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<xTITLE>Lessons Learned From Conflict</xTITLE>

Lessons Learned From Conflict

by Cinnie Noble
February 2022

Conflict Management Coaching Blog by Cinnie Noble

Cinnie Noble

We all make mistakes – lots even – and lots of the time. Sometimes, some of the people who experience an adverse impact by our mistakes don’t let us forget the hurt and harm we caused. In these cases, and even when we aren’t reminded, the aftereffects in our relational conflicts linger in ways that remind us of our vulnerability and of our humanness. And we know we don’t want to repeat the same mistakes again. On a more positive note, it’s good to also remind ourselves that mistakes provide huge learning opportunities that can actually strengthen the relationship. There are, of course, variations and degrees of both of these possible outcomes along this spectrum.

It feels just plain lousy to make mistakes. And the effort to reframe them – to consider that the mistakes we make can teach us lessons – might seem ludicrous when we are still reeling from the fall-out. However, in my role as a conflict management coach and personally, I am aware of the lessons that can evolve. This includes being more cognizant of the other person’s sensibilities, and learning ways to conduct ourselves going forward that enable us to prevent unnecessary conflict and preserve our dignity and that of the other person. This might not only be the next time we are faced with an interpersonal dispute that is similar or a different one.

Where we stand along the spectrum of how we manage our mistakes in interpersonal disputes depends on many variables. These include who the other person is, what caused the upset (what was said or done or not said or done), and so on. In any case, the reality is our mistakes give us a chance to learn about ourselves, the other person and, hopefully, how we can ultimately forget the mistake and remember the lesson.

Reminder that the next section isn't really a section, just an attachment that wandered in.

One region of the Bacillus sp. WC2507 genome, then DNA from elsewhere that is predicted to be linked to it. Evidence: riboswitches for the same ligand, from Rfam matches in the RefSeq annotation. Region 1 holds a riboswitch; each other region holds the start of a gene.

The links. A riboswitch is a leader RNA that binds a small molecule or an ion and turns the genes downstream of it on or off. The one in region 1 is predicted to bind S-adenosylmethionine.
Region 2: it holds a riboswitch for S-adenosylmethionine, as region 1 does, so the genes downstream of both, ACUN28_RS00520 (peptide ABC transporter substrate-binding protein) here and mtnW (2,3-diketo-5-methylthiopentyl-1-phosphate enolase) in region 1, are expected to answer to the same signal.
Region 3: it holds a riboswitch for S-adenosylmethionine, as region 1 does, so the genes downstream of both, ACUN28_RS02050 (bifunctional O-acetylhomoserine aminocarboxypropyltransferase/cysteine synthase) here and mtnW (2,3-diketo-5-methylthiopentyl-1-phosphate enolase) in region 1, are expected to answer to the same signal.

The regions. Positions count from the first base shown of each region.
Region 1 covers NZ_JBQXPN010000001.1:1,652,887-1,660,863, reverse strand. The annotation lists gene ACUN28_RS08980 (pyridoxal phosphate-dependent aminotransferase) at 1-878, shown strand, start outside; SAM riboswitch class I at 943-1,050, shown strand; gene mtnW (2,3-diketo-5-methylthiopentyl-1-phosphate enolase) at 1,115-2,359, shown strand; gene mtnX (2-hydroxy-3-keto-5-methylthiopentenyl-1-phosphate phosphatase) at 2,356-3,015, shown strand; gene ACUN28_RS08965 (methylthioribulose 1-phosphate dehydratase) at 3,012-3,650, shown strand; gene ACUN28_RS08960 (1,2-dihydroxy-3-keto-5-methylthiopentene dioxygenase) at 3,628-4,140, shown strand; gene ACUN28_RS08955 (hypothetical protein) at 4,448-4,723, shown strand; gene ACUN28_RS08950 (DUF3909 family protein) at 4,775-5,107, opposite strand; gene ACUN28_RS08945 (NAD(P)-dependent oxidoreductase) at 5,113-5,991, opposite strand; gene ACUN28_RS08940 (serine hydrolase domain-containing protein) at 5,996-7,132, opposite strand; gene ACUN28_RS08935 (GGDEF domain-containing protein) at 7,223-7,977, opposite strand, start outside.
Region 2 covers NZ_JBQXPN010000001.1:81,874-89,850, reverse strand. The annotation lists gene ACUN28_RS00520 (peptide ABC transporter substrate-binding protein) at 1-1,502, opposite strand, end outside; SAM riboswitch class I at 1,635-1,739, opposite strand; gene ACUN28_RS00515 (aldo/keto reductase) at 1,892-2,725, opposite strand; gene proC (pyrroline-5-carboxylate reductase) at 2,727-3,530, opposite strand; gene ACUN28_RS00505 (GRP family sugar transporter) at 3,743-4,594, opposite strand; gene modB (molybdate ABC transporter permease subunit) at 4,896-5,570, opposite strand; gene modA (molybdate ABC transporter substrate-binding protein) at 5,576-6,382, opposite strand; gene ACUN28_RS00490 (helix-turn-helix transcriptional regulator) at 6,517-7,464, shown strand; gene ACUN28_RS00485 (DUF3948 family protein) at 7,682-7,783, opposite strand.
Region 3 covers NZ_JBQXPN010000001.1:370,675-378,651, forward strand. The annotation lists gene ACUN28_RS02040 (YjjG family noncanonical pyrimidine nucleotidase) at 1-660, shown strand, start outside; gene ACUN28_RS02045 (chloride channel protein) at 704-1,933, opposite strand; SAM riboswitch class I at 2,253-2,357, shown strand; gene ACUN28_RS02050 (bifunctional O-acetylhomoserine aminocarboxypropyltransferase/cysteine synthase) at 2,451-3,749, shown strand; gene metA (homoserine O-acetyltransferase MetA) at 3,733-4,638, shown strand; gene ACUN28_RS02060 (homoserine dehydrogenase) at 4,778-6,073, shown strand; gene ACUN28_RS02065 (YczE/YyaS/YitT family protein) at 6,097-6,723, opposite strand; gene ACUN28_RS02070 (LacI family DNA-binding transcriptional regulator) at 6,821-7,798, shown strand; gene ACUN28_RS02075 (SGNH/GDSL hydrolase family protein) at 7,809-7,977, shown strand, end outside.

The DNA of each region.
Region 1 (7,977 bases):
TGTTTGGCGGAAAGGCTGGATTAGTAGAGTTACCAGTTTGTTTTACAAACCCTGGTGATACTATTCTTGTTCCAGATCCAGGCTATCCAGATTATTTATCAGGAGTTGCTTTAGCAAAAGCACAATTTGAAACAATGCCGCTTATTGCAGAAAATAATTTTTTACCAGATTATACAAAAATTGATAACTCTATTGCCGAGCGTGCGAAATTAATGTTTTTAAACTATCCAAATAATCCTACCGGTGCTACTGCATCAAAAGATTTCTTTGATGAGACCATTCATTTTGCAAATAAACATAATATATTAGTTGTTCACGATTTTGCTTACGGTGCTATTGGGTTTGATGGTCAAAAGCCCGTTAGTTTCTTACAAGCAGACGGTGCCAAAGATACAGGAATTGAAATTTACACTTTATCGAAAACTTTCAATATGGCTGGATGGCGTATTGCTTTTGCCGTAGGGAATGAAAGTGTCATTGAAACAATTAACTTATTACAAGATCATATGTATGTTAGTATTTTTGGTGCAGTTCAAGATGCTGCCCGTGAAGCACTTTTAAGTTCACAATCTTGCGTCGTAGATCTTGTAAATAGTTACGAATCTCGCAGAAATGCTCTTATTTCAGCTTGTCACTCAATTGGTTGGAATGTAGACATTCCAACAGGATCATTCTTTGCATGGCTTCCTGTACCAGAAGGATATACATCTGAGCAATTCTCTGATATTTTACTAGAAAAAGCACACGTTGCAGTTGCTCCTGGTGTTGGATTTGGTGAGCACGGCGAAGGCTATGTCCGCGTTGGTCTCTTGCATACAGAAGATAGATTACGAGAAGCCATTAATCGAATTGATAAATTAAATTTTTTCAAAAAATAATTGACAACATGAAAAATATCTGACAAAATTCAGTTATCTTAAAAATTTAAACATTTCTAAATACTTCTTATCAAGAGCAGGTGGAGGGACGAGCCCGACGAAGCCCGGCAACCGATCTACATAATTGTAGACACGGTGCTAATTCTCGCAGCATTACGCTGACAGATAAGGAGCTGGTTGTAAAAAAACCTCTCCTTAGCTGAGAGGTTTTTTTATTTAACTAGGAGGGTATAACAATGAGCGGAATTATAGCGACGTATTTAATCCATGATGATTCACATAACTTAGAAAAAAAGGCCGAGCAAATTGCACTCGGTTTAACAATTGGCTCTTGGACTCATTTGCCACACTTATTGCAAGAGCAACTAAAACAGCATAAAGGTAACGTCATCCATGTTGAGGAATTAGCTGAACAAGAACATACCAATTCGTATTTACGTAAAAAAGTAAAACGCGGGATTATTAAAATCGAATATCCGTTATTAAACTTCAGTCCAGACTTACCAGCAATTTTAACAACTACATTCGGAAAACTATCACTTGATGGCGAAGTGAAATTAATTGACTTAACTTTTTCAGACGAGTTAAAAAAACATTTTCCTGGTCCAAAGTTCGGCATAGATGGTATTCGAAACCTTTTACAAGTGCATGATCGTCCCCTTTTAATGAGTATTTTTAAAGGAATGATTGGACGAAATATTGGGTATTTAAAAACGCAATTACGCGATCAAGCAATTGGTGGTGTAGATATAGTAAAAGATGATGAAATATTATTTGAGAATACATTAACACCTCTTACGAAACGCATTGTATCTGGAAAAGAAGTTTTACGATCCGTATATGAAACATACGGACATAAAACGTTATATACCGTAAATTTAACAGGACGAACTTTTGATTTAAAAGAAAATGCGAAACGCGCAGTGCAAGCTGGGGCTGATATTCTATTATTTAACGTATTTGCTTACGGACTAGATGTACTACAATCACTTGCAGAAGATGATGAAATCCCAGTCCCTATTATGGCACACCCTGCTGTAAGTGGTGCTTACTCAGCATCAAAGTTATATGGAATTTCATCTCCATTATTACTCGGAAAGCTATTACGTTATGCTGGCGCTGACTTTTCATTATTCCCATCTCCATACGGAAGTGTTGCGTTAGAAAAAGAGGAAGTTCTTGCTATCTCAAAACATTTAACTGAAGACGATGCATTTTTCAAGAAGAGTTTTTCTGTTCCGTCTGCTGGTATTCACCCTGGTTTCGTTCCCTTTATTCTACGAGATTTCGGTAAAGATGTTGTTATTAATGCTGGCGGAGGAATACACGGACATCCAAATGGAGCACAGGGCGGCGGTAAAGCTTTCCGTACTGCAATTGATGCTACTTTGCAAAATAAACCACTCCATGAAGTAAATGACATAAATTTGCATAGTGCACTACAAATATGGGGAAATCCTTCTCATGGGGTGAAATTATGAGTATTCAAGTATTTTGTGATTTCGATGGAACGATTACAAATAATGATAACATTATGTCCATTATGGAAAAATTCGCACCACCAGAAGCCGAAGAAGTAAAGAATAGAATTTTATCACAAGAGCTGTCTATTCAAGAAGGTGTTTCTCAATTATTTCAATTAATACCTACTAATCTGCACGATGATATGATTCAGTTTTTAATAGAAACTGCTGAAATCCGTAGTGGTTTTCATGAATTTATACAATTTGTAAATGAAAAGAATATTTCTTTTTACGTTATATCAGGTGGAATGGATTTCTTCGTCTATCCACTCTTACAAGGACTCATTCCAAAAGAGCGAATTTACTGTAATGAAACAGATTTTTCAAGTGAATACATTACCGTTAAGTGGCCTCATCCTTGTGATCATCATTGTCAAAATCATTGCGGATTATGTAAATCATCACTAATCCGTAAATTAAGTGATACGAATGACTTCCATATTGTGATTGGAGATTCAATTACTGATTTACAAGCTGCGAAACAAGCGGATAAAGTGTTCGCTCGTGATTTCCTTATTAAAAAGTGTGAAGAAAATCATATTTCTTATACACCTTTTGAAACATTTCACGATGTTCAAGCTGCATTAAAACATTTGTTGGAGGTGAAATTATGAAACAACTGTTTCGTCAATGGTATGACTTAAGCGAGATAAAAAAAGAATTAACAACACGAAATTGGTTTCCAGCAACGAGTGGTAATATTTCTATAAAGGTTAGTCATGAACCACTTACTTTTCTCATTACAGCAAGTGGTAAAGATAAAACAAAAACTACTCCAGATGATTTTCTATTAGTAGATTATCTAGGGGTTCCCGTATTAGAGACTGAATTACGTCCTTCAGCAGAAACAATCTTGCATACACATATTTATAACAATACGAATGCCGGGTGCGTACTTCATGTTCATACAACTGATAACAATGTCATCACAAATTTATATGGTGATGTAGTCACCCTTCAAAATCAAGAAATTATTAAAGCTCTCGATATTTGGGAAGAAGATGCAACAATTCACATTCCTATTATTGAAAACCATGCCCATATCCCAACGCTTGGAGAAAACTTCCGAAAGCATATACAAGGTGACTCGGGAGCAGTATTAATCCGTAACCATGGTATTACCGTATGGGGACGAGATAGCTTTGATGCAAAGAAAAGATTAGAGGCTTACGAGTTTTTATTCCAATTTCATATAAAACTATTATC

This week’s Conflict Mastery Quest(ions) blog invites you to consider a mistake you made that resulted in a conflict.

  • What was the situation in which you made a mistake? What did you say or do?
  • What motivated you to say or do that (your answer to the above question)?
  • What was the impact on the other person during that conflict?
  • What impact has remained for the other person?
  • What about you and your feelings – how might you describe the impact on you at the time? How about now?
  • What motivated you to do or say that or those things at the time, as you recall?
  • What lingers for you about the other person’s reaction? What else lingers from the mistake?
  • What are you realizing the learning point is (or learning points are) that resulted from your mistake in this conflict?
  • How might you imbed what you learned as to not repeat the mistake but rather, hold onto the learning?
  • What will help you forget what you said or did as a mistake while remembering the lesson?
  • What else occurs to you as you consider these questions?
  • What insights do you have?


Cinnie Noble is a certified coach (PCC) and mediator and a former lawyer specializing in conflict management coaching. She is the author of two coaching books: Conflict Management Coaching: The CINERGY™ Model and Conflict Mastery: Questions to Guide You.

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Additional articles by Cinnie Noble